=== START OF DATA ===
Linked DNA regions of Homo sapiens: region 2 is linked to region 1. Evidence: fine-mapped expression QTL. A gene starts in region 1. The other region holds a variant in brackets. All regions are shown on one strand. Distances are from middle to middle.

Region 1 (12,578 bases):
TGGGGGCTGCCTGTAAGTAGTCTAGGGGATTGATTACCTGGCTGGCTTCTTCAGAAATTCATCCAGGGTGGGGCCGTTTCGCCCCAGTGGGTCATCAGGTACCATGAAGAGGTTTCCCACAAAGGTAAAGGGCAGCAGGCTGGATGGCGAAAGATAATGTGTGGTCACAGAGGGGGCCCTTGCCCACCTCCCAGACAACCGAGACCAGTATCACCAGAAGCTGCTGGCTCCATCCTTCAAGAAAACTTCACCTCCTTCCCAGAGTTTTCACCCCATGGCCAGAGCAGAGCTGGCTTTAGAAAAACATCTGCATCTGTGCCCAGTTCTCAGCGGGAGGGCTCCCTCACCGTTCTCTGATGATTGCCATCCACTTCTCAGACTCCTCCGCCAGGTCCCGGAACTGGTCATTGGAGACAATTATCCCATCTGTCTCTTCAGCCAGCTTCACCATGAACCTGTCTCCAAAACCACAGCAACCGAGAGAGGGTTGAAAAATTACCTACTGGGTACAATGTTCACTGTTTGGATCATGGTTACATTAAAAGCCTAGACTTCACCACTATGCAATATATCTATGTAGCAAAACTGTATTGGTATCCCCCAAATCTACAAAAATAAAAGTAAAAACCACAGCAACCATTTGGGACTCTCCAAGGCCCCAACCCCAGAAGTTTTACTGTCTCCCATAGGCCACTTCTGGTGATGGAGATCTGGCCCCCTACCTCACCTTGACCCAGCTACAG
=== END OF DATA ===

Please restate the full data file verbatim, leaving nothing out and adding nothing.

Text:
Linked DNA regions of Homo sapiens: region 2 is linked to region 1. Evidence: fine-mapped expression QTL. A gene starts in region 1. The other region holds a variant in brackets. All regions are shown on one strand. Distances are from middle to middle.

Region 1 (12,578 bases):
TGGGGGCTGCCTGTAAGTAGTCTAGGGGATTGATTACCTGGCTGGCTTCTTCAGAAATTCATCCAGGGTGGGGCCGTTTCGCCCCAGTGGGTCATCAGGTACCATGAAGAGGTTTCCCACAAAGGTAAAGGGCAGCAGGCTGGATGGCGAAAGATAATGTGTGGTCACAGAGGGGGCCCTTGCCCACCTCCCAGACAACCGAGACCAGTATCACCAGAAGCTGCTGGCTCCATCCTTCAAGAAAACTTCACCTCCTTCCCAGAGTTTTCACCCCATGGCCAGAGCAGAGCTGGCTTTAGAAAAACATCTGCATCTGTGCCCAGTTCTCAGCGGGAGGGCTCCCTCACCGTTCTCTGATGATTGCCATCCACTTCTCAGACTCCTCCGCCAGGTCCCGGAACTGGTCATTGGAGACAATTATCCCATCTGTCTCTTCAGCCAGCTTCACCATGAACCTGTCTCCAAAACCACAGCAACCGAGAGAGGGTTGAAAAATTACCTACTGGGTACAATGTTCACTGTTTGGATCATGGTTACATTAAAAGCCTAGACTTCACCACTATGCAATATATCTATGTAGCAAAACTGTATTGGTATCCCCCAAATCTACAAAAATAAAAGTAAAAACCACAGCAACCATTTGGGACTCTCCAAGGCCCCAACCCCAGAAGTTTTACTGTCTCCCATAGGCCACTTCTGGTGATGGAGATCTGGCCCCCTACCTCACCTTGACCCAGCTACAG